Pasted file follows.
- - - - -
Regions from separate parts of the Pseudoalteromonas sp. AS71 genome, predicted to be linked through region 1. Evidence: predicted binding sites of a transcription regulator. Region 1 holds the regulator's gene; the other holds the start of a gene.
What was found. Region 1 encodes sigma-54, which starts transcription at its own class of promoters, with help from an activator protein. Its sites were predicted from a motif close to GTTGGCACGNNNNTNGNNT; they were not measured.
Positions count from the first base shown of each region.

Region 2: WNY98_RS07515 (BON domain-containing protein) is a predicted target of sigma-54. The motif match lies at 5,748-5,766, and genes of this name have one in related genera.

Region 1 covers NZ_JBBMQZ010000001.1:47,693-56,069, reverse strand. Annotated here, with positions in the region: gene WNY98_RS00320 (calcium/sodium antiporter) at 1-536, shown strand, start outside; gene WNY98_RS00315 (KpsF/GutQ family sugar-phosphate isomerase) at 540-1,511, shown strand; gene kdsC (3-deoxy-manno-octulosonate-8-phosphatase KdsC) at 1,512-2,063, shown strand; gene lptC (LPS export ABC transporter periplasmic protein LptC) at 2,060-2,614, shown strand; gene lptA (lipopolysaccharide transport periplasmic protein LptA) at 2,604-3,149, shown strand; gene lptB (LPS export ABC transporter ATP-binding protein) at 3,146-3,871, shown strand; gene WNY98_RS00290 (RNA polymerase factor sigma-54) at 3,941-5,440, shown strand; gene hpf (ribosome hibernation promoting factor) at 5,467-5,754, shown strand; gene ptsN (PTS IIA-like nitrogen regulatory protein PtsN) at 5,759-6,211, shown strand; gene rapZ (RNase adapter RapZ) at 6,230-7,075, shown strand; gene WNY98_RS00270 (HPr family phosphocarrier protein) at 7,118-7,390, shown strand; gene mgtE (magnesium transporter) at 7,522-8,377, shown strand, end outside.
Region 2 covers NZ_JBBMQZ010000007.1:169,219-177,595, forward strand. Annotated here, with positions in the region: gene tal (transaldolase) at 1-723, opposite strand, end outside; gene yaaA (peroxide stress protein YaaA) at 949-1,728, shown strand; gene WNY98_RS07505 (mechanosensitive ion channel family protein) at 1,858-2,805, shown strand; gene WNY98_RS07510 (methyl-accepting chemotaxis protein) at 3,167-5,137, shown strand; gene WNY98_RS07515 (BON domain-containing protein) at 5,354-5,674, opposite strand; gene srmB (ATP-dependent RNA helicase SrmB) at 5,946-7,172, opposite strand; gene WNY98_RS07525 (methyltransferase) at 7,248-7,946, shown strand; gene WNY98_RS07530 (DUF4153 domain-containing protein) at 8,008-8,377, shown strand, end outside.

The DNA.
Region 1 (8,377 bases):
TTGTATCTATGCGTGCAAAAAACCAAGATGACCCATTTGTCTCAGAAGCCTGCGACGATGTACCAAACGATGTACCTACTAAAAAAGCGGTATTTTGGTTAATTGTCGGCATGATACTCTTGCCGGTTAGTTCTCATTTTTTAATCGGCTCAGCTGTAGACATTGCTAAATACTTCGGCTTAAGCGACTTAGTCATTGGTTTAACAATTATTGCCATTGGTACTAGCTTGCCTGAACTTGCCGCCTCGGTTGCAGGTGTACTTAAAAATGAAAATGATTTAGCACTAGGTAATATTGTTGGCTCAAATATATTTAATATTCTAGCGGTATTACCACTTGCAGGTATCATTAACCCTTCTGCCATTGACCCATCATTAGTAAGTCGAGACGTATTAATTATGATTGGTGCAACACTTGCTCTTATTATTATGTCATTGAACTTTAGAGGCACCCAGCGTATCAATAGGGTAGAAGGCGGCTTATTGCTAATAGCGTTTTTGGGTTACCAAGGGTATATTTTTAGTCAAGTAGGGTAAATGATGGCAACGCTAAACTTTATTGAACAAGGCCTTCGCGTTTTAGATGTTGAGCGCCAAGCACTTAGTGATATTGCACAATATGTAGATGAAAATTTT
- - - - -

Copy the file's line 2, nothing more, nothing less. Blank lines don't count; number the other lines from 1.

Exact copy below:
What was found. Region 1 encodes sigma-54, which starts transcription at its own class of promoters, with help from an activator protein. Its sites were predicted from a motif close to GTTGGCACGNNNNTNGNNT; they were not measured.